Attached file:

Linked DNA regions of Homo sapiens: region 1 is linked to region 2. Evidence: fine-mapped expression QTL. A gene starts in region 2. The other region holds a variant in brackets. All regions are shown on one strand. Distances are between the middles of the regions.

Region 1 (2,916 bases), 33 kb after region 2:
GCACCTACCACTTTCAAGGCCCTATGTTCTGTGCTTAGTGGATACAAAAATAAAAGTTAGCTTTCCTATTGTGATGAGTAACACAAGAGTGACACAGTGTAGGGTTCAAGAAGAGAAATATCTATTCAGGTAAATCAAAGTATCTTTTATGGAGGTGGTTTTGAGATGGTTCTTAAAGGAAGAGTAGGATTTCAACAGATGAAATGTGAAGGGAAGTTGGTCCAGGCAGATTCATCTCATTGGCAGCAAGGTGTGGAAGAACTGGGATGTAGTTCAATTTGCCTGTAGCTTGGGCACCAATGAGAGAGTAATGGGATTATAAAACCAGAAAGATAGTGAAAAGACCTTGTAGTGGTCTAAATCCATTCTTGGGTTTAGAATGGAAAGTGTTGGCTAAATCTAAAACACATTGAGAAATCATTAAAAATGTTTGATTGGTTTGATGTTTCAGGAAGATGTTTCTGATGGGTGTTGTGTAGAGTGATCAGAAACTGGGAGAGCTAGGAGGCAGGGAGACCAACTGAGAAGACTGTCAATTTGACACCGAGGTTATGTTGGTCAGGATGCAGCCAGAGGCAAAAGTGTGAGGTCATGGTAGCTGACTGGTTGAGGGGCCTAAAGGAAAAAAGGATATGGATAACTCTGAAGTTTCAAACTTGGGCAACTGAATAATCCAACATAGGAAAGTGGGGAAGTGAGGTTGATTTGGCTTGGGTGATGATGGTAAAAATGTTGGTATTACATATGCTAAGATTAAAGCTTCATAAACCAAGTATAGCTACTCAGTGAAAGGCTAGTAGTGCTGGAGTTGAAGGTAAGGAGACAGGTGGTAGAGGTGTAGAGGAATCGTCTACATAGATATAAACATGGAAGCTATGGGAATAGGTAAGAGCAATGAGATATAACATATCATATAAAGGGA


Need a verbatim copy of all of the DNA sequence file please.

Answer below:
Linked DNA regions of Homo sapiens: region 1 is linked to region 2. Evidence: fine-mapped expression QTL. A gene starts in region 2. The other region holds a variant in brackets. All regions are shown on one strand. Distances are between the middles of the regions.

Region 1 (2,916 bases), 33 kb after region 2:
GCACCTACCACTTTCAAGGCCCTATGTTCTGTGCTTAGTGGATACAAAAATAAAAGTTAGCTTTCCTATTGTGATGAGTAACACAAGAGTGACACAGTGTAGGGTTCAAGAAGAGAAATATCTATTCAGGTAAATCAAAGTATCTTTTATGGAGGTGGTTTTGAGATGGTTCTTAAAGGAAGAGTAGGATTTCAACAGATGAAATGTGAAGGGAAGTTGGTCCAGGCAGATTCATCTCATTGGCAGCAAGGTGTGGAAGAACTGGGATGTAGTTCAATTTGCCTGTAGCTTGGGCACCAATGAGAGAGTAATGGGATTATAAAACCAGAAAGATAGTGAAAAGACCTTGTAGTGGTCTAAATCCATTCTTGGGTTTAGAATGGAAAGTGTTGGCTAAATCTAAAACACATTGAGAAATCATTAAAAATGTTTGATTGGTTTGATGTTTCAGGAAGATGTTTCTGATGGGTGTTGTGTAGAGTGATCAGAAACTGGGAGAGCTAGGAGGCAGGGAGACCAACTGAGAAGACTGTCAATTTGACACCGAGGTTATGTTGGTCAGGATGCAGCCAGAGGCAAAAGTGTGAGGTCATGGTAGCTGACTGGTTGAGGGGCCTAAAGGAAAAAAGGATATGGATAACTCTGAAGTTTCAAACTTGGGCAACTGAATAATCCAACATAGGAAAGTGGGGAAGTGAGGTTGATTTGGCTTGGGTGATGATGGTAAAAATGTTGGTATTACATATGCTAAGATTAAAGCTTCATAAACCAAGTATAGCTACTCAGTGAAAGGCTAGTAGTGCTGGAGTTGAAGGTAAGGAGACAGGTGGTAGAGGTGTAGAGGAATCGTCTACATAGATATAAACATGGAAGCTATGGGAATAGGTAAGAGCAATGAGATATAACATATCATATAAAGGGA